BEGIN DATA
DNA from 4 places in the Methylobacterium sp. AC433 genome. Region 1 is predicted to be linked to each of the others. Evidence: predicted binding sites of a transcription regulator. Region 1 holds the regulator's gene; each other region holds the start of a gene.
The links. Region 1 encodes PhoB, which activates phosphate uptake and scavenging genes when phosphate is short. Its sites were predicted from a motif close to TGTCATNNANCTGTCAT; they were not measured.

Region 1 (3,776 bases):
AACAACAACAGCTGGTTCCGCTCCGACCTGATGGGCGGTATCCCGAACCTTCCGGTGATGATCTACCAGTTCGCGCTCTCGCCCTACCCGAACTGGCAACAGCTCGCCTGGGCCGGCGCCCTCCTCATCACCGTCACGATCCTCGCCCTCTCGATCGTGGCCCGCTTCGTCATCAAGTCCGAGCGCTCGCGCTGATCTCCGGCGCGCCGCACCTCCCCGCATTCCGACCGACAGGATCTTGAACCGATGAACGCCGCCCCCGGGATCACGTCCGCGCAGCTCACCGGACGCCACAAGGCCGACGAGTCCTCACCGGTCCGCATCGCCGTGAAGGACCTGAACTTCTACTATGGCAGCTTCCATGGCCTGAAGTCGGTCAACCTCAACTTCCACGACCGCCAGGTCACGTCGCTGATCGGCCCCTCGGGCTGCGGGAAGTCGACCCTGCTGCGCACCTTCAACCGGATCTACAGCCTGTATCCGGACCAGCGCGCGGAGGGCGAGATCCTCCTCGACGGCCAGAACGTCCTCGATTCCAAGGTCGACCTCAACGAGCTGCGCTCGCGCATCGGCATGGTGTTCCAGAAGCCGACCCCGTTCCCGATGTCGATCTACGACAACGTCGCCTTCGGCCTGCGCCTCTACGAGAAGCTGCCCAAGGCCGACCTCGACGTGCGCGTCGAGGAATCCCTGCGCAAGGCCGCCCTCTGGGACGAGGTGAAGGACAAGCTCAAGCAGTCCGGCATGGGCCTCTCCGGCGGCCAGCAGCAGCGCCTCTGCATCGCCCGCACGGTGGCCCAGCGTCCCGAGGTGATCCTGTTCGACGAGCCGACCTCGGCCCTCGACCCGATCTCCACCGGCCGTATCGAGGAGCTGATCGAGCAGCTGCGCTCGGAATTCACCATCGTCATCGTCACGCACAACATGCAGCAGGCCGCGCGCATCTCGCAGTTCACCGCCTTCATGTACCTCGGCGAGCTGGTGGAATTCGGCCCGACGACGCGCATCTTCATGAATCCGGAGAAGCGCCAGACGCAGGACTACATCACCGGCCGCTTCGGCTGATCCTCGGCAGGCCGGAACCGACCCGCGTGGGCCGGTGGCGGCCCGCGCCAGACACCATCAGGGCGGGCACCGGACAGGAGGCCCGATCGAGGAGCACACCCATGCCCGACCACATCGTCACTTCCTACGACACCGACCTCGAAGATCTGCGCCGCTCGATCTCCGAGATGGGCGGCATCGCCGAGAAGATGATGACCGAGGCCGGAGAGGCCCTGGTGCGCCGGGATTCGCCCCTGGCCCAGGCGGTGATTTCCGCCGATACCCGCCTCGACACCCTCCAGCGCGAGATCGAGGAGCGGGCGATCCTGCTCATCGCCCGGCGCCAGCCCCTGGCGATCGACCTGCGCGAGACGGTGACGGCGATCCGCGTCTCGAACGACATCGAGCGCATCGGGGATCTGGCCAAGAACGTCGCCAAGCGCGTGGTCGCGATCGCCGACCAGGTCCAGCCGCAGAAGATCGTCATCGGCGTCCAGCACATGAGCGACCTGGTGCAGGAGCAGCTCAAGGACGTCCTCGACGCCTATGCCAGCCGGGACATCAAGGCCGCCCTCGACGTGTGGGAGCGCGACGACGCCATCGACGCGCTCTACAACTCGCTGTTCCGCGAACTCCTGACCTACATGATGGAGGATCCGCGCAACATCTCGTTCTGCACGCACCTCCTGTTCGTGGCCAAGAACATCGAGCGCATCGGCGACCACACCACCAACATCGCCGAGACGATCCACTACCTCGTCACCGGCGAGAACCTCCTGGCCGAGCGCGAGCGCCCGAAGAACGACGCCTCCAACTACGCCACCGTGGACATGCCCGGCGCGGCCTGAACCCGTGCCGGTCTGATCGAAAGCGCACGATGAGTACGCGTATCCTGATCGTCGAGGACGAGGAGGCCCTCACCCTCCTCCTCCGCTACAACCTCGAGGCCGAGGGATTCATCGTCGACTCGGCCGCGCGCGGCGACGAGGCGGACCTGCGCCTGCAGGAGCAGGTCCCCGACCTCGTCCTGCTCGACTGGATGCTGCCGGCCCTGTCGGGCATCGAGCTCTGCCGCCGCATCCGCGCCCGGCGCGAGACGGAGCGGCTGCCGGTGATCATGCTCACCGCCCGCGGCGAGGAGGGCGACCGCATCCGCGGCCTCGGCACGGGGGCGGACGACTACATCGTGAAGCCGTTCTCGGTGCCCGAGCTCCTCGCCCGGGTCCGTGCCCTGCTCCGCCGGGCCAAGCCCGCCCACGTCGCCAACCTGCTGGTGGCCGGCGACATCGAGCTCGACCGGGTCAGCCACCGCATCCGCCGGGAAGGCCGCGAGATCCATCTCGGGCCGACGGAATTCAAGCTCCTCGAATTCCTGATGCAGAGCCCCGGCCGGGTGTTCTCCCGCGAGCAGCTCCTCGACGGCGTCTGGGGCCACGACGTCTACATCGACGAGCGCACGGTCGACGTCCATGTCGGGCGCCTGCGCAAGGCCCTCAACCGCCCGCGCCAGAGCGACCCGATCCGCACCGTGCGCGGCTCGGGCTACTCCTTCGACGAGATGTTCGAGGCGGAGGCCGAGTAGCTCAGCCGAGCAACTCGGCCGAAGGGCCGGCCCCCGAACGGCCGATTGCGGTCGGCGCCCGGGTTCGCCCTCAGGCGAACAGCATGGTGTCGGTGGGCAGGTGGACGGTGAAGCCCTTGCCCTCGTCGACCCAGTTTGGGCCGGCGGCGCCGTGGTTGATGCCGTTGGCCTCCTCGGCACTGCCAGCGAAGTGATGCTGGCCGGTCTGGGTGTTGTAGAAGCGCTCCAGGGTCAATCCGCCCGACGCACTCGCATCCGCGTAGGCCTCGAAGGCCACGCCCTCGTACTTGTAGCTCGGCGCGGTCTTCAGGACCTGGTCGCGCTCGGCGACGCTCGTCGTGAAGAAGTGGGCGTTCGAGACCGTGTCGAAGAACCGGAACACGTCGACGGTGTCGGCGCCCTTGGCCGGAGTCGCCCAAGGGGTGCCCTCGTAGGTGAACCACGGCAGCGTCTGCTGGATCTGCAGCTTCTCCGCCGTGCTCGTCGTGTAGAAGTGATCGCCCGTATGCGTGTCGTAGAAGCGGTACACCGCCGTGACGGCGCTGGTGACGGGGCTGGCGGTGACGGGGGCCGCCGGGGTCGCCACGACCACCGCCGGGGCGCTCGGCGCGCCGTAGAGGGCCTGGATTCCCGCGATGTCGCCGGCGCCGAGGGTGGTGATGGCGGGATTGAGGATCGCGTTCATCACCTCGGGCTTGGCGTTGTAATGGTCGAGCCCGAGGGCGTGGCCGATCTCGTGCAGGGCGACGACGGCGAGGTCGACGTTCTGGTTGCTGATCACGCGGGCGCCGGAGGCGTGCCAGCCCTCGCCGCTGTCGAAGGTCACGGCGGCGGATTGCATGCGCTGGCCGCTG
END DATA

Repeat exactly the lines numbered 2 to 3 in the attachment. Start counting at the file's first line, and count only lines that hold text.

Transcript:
The links. Region 1 encodes PhoB, which activates phosphate uptake and scavenging genes when phosphate is short. Its sites were predicted from a motif close to TGTCATNNANCTGTCAT; they were not measured.

Region 1 (3,776 bases):